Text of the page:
In Search of (Maintaining) the Truth: The Use of Copyright Law by Religious Organizations

63 Pages Posted: 2 Sep 2009 Last revised: 11 Jan 2012

See all articles by David A. Simon

David A. Simon

University of Kansas School of Law; Hanken School of Economics; University of Cambridge, Faculty of Law ; Harvard Law School

Date Written: August 31, 2009

Abstract

Individuals often view copyright law as a tool authors or media conglomerates use to advance their interests. But other entities also use copyright law to benefit themselves. One such entity, upon which this Article focuses, is the religious organization. While religious organizations employ copyright law for a number of reasons, they have two primary motivations for doing so: to censor others and to preserve the purity of their religion’s doctrine. These two motivations steer religious groups into court where their objectives meet the limits of copyright law head on.

Before reaching the issues that arise in court, however, this Article lays the groundwork for that discussion, exploring how religious motivations align or conflict with the underlying theories of copyright law. This exploration starts with an explanation of three theories, or justifications, of copyright law. After explicating these theories, they are compared to the religious motivations for seeking copyright. This analysis reveals that religious motivations for pursuing copyright protection conflict with each of these theories’, and thus copyright law’s, underlying principles.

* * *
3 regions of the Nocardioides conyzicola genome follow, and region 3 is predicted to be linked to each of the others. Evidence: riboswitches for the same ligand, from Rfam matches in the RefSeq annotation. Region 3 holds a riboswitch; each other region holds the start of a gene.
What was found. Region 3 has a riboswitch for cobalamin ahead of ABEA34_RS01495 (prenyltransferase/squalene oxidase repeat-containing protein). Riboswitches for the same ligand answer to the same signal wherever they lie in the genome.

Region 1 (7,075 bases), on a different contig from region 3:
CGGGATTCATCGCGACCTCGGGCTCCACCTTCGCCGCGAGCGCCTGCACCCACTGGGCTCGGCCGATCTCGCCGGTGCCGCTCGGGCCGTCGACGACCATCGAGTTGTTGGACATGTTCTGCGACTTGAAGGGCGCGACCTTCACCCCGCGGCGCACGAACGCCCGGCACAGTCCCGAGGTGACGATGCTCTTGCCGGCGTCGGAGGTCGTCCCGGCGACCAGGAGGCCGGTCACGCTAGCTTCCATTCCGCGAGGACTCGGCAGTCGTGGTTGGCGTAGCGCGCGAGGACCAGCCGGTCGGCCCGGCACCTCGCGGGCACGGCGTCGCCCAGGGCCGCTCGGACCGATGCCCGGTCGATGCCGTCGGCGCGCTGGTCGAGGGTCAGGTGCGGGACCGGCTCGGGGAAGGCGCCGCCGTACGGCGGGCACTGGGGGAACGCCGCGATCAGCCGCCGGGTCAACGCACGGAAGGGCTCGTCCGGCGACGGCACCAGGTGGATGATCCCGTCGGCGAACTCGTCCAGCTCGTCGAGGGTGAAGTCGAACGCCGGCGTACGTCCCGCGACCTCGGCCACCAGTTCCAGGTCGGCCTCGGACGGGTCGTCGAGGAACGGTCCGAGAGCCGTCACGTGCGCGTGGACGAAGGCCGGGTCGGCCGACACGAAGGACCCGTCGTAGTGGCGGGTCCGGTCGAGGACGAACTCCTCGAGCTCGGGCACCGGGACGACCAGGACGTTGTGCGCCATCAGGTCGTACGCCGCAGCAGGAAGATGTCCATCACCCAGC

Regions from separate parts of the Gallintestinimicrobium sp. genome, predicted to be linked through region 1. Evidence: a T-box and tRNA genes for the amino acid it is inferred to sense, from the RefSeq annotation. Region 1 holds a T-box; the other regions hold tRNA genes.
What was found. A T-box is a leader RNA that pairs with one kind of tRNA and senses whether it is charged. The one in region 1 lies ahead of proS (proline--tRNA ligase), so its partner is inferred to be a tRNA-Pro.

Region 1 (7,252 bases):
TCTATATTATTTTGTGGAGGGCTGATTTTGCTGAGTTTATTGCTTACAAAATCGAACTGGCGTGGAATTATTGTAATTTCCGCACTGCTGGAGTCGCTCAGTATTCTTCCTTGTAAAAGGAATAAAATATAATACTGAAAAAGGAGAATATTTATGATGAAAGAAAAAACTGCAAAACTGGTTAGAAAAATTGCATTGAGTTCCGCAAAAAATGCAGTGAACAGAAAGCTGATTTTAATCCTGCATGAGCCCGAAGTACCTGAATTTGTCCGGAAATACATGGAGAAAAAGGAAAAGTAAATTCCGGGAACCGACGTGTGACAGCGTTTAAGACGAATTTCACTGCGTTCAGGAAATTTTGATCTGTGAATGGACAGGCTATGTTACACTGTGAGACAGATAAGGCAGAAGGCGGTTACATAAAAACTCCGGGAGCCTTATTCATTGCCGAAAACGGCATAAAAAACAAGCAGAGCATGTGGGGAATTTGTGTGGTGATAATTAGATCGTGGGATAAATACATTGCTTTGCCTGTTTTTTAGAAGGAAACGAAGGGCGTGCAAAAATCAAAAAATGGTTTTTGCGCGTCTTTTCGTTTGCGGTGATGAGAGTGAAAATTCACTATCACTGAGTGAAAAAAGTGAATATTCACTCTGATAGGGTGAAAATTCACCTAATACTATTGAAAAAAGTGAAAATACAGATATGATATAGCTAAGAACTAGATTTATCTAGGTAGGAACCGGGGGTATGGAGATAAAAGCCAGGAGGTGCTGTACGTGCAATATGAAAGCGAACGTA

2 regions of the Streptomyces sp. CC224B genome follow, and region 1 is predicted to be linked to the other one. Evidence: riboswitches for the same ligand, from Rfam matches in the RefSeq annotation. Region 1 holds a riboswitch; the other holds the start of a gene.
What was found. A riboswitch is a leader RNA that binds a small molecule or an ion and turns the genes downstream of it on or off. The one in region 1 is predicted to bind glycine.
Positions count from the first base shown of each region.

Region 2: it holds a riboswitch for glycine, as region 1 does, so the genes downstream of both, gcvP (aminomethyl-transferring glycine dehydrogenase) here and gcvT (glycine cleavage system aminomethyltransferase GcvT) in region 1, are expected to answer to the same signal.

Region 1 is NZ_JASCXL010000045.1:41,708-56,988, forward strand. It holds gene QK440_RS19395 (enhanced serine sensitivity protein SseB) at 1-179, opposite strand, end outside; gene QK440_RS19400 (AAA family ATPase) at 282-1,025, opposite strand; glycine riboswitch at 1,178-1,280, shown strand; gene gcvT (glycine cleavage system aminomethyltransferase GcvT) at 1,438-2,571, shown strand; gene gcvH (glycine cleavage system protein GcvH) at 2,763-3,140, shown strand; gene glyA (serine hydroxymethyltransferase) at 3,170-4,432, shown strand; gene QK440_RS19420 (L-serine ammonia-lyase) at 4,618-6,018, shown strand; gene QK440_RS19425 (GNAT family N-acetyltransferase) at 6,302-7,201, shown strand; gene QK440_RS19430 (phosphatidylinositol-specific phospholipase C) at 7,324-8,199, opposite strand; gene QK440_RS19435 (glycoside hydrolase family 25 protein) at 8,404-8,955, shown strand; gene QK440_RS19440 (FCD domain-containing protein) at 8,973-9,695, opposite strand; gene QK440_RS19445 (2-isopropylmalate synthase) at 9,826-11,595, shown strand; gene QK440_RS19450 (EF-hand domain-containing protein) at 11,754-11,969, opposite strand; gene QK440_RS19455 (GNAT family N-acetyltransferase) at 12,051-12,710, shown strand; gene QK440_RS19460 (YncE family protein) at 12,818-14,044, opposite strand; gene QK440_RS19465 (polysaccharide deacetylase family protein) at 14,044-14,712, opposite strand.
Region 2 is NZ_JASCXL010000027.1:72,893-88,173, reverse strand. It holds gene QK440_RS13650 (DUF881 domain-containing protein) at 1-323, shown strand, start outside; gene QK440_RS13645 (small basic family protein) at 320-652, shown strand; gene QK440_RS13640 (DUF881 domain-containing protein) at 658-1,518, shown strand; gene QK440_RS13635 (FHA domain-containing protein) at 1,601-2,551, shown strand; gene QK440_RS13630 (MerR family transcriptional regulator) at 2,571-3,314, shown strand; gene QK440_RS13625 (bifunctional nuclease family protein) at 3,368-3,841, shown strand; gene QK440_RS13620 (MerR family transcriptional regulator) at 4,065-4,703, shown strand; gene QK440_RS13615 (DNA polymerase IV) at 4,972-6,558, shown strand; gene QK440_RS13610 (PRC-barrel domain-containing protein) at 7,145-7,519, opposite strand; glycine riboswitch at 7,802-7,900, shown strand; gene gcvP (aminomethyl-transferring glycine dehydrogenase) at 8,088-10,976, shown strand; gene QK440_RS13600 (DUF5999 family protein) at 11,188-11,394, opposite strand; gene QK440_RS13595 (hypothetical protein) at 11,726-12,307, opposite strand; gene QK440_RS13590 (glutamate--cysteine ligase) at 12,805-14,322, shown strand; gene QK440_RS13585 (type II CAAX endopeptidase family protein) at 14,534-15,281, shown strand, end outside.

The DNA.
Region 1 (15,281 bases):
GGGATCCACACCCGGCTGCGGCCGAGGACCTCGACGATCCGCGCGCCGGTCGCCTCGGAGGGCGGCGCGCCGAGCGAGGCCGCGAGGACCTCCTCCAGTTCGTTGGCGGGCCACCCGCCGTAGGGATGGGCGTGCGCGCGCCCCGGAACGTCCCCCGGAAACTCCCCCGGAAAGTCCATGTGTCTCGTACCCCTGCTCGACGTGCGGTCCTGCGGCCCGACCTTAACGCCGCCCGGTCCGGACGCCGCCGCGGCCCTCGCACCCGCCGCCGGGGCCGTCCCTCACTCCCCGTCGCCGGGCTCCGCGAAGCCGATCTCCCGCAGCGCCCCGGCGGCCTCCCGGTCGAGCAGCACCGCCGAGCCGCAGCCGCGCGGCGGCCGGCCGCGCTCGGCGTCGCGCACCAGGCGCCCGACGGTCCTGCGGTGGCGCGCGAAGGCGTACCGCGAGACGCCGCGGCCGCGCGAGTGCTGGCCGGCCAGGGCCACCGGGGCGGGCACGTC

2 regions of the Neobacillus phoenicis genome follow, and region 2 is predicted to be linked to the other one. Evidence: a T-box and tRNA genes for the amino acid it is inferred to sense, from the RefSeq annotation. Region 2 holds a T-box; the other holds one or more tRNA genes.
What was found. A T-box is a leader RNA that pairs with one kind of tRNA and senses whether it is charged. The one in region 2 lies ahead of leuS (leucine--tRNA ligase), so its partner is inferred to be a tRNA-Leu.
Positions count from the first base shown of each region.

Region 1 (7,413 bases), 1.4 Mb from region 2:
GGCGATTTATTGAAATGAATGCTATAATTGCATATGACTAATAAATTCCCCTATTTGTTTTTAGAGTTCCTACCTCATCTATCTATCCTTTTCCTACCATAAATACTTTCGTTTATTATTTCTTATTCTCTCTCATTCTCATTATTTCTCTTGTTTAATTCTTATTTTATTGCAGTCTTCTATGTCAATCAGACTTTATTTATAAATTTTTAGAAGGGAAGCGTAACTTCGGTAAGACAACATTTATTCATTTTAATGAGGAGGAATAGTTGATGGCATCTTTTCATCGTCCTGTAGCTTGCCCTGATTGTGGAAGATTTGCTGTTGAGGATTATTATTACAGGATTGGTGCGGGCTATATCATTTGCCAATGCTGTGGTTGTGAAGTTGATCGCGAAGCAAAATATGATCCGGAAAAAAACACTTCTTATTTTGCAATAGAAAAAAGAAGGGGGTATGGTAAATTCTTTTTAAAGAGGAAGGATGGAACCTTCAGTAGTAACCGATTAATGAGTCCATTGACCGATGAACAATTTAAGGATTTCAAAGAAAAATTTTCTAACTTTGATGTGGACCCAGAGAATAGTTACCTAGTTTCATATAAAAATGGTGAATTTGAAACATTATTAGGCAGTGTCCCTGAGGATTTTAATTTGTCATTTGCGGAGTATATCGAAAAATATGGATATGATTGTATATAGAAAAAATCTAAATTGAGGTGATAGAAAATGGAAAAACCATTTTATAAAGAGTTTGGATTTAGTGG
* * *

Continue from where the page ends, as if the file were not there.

Once this groundwork has been laid, the doctrinal questions presented by religious uses of copyright law are analyzed. This analysis focuses on whether various copyright doctrines, such as the merger doctrine and fair use, aid or inhibit the objectives of religious groups seeking copyright protection. After describing and analyzing various copyright doctrines vis-à-vis religious motivations, this Article concludes that copyright law cannot wholly achieve the aims of religious organizations that use copyright law. In sum, the two primary motivations religious organizations have for seeking copyright conflict with copyright law’s underlying purposes and its substantive doctrines. This clash illustrates that religious organizations should not use copyright law to achieve their religious objectives.

Keywords: religion, copyright, identity, doctrine, doctrinal, purity, censor, censorship, silence, competition, stifle, principles

Suggested Citation

Simon, David A., In Search of (Maintaining) the Truth: The Use of Copyright Law by Religious Organizations (August 31, 2009). Michigan Telecommunications and Technology Law Review, Vol. 16, p. 355, 2010. Available at SSRN: https://ssrn.com/abstract=1465203

David A. Simon (Contact Author)

University of Kansas School of Law ( email )

1535 W 15th Street
Room 504
Lawrence, KS 66045
United States

Hanken School of Economics ( email )

PB 287
Helsinki, Vaasa 65101
Finland

University of Cambridge, Faculty of Law ( email )

10 West Road
Cambridge, CB3 9DZ
United Kingdom

Harvard Law School ( email )

Register to save articles to
your library

Register

Paper statistics

Downloads
80
Abstract Views
686
rank
310,017
PlumX Metrics